Cinematographer Feixue Tang creates series of national Chinese commercials for Union Pay

August 18, 2019

Cinematographers do not stand in the spotlight the way a film’s stars or director does, and that is just what Feixue Tang enjoys about her job. She never has to worry about how she looks or sounds on camera or being the center of attention. Instead, she lets her work speak for itself. She can focus solely on executing her craft to perfection, understanding that a cinematographer is one of the most important roles when putting together a production. 

 

“I love that it’s a job in which you utilize your creativity, your aesthetic taste, your personal visual library to create visuals and imagery from scratch to bring an idea into life and onto the screen,” said Tang. “It’s an extremely satisfying creative experience, as you will constantly seek inspiration from not only other fellow filmmakers, but also in your personal experience, and in all kinds of other forms of arts – photography, painting, music, literature, etc.”

 

As a renowned cinematographer in her home country of China and abroad, Tang is a true artist behind the camera. She has worked on many award-winning films, such as Here & Beyond, The Elephant in the Room, Who We Are, and Lumpkin, GA, always aiming to tell the story as beautifully as she can.

 

It isn’t just film that Tang has mastered. The cinematographer knows how to create a captivating commercial, evident with her work in a series of commercial spots for Union Pay in China. The three commercials were created for TV and aired December 2018 on TV and online, including WeChat, China’s most popular messaging service. Union Pay is the biggest financial organization in China, so the commercials provided the entire country to be exposed to Tang’s work on a regular basis for an instantly recognizable client.

 

“It feels good to see your work on TV and I’m happy that the client feels satisfied with the spots as well,” she said.

 

The three commercials were designed to promote the QuickPass feature of Union Pay. The new feature allows users to use their debit cards, credit cards, metro cards and other Union Pay services by swiping their phones over the POS machine or other devices to make payment within a second.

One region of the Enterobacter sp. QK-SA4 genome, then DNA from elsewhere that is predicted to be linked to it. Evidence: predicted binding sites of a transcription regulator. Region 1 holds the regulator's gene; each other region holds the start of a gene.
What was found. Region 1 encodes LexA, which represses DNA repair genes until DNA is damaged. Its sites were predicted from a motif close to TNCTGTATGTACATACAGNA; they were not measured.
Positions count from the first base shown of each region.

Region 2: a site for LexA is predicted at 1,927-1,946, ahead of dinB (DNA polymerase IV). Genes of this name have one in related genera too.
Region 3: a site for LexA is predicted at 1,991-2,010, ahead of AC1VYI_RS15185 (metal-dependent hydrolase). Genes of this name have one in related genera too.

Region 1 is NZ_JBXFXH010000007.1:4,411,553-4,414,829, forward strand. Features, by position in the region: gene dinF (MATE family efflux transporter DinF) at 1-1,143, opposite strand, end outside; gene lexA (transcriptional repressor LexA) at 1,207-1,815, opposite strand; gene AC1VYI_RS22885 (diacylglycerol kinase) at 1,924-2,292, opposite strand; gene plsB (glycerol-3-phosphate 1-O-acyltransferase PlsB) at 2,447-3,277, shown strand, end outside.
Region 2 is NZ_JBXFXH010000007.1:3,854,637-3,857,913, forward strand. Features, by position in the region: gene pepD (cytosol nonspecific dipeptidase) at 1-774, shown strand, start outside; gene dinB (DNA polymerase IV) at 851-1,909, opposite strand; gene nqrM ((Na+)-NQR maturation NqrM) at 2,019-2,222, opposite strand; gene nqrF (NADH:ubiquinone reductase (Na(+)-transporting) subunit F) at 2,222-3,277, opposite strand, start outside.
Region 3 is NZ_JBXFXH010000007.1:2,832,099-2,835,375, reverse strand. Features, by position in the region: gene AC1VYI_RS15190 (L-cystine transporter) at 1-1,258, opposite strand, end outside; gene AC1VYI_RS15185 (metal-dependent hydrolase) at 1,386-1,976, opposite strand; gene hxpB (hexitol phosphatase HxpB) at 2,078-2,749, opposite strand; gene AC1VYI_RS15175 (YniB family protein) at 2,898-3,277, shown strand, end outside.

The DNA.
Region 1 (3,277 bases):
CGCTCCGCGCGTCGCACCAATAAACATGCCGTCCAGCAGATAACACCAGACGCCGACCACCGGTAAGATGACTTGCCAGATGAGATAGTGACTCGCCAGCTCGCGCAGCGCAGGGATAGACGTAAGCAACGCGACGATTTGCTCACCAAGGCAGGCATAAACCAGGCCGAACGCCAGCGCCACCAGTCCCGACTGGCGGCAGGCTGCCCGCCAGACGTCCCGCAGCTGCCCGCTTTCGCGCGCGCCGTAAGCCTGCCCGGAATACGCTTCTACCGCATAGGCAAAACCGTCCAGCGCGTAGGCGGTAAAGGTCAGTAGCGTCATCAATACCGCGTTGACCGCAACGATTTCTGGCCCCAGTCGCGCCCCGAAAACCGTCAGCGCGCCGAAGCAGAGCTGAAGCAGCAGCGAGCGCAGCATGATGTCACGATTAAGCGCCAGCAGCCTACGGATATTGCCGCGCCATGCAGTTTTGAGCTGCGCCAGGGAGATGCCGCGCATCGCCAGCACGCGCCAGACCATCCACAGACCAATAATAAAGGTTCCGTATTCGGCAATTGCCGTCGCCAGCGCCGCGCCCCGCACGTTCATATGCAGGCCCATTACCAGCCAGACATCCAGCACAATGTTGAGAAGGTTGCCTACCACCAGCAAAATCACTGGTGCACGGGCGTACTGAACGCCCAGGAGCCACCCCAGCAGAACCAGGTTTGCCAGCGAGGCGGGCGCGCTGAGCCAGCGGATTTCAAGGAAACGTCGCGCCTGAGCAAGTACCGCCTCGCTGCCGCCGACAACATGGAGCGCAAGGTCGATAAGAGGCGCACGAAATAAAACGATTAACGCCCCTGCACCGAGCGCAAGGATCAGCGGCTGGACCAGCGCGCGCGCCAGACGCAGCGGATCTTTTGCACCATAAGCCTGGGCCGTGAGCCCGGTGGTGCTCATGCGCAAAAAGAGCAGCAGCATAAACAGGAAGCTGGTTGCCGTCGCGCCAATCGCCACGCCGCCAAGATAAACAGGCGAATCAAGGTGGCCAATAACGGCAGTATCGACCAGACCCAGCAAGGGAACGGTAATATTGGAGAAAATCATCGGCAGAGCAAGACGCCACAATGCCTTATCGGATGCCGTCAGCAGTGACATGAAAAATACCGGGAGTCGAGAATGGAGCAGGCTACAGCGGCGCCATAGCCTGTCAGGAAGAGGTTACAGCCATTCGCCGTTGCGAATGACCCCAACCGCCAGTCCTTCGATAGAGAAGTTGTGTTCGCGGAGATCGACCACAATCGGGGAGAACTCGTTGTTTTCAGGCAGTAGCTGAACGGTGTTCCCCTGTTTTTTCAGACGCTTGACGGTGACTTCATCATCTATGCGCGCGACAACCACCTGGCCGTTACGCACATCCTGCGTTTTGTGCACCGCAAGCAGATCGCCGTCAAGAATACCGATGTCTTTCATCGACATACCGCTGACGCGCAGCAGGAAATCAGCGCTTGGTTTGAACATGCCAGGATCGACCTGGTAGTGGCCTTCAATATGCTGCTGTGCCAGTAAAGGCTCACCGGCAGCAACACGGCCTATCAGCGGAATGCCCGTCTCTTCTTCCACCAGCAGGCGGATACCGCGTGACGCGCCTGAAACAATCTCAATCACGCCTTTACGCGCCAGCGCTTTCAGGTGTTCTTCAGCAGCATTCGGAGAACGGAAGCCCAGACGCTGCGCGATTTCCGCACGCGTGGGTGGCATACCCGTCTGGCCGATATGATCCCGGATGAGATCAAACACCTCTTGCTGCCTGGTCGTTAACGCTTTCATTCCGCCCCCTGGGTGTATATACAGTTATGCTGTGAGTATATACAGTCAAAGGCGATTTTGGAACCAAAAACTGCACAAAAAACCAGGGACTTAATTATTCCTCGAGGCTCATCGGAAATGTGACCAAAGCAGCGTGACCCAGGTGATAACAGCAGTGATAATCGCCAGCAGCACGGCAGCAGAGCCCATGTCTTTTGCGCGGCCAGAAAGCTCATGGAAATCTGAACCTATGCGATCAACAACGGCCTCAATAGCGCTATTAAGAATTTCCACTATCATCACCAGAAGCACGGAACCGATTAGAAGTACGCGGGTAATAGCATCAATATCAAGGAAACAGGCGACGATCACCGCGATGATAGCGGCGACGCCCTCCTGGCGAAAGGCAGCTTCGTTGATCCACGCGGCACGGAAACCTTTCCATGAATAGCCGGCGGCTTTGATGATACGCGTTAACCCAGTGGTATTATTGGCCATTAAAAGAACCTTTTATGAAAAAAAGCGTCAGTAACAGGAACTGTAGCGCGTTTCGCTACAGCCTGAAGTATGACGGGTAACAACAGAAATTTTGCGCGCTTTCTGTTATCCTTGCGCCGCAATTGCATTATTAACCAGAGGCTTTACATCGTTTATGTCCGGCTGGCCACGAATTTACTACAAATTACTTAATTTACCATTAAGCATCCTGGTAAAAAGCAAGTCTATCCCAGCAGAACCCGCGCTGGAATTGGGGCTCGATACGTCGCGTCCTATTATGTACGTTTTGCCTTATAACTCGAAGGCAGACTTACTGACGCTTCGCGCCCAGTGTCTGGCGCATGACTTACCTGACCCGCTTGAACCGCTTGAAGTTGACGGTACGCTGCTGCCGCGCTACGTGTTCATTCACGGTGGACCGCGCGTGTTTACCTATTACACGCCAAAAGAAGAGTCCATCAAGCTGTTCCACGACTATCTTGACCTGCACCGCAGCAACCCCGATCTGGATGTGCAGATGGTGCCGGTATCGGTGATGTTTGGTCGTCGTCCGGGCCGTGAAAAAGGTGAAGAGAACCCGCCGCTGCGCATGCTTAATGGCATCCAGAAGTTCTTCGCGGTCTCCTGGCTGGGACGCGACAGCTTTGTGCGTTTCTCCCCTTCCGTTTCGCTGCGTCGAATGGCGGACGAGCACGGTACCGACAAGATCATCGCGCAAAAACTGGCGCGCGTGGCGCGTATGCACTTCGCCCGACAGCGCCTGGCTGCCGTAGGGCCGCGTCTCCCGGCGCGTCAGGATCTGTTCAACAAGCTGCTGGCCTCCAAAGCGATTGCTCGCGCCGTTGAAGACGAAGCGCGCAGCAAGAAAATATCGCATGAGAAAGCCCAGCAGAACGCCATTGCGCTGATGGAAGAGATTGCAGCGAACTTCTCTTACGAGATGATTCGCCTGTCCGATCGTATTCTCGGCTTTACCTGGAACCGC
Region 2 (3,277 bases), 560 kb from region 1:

“China just entirely moved into the cell phone payment era last year, and this product is another step forward in making it even faster. I think it’s another step forward in how new technology changes people’s daily life in China,” said Tang. 

 

Tang worked alongside famous Chinese Director Yiyuan Liao on the commercials, who approached the cinematographer after being vastly impressed by her work. Each commercial took place in a different location, showcasing the versatility of the product. They built three different sets on stage, including a set of a subway, a metro bus and a supermarket. Tang’s work started from the very early stages of the pre-production, talking with the production designer on the designs of the space because they were building everything from scratch. She presented a look book with very thorough references and lighting plan so the entire team could be on the same page before starting to build the sets. Camera positions, movements and lighting plans were all involved in this process, and Tang wanted everything to be as efficient as possible when it came time for filming. They were on a tight schedule with a very fast turnaround, so she decided for the sets of the subway and supermarket to light the space from above, creating an overall high key, tech, futuristic look to the commercial, which is what the product is representing – the fastest mobile payment representing the future of technology and financing, which is artistically accurate to the product and also with production-efficiency. 

 

“Commercials are a different game. It’s entirely a different creature than fictional films or documentaries. If the cinematography of films is about subtlety, it’s all about straight forward being visually punchy and striking in commercial. It’s challenging and fun in the way that you really need your imagery to have the strength and intensity, playing with colors, shapes and movements. In ways it is very cinematography heavy and I really liked the experience,” Tang concluded.

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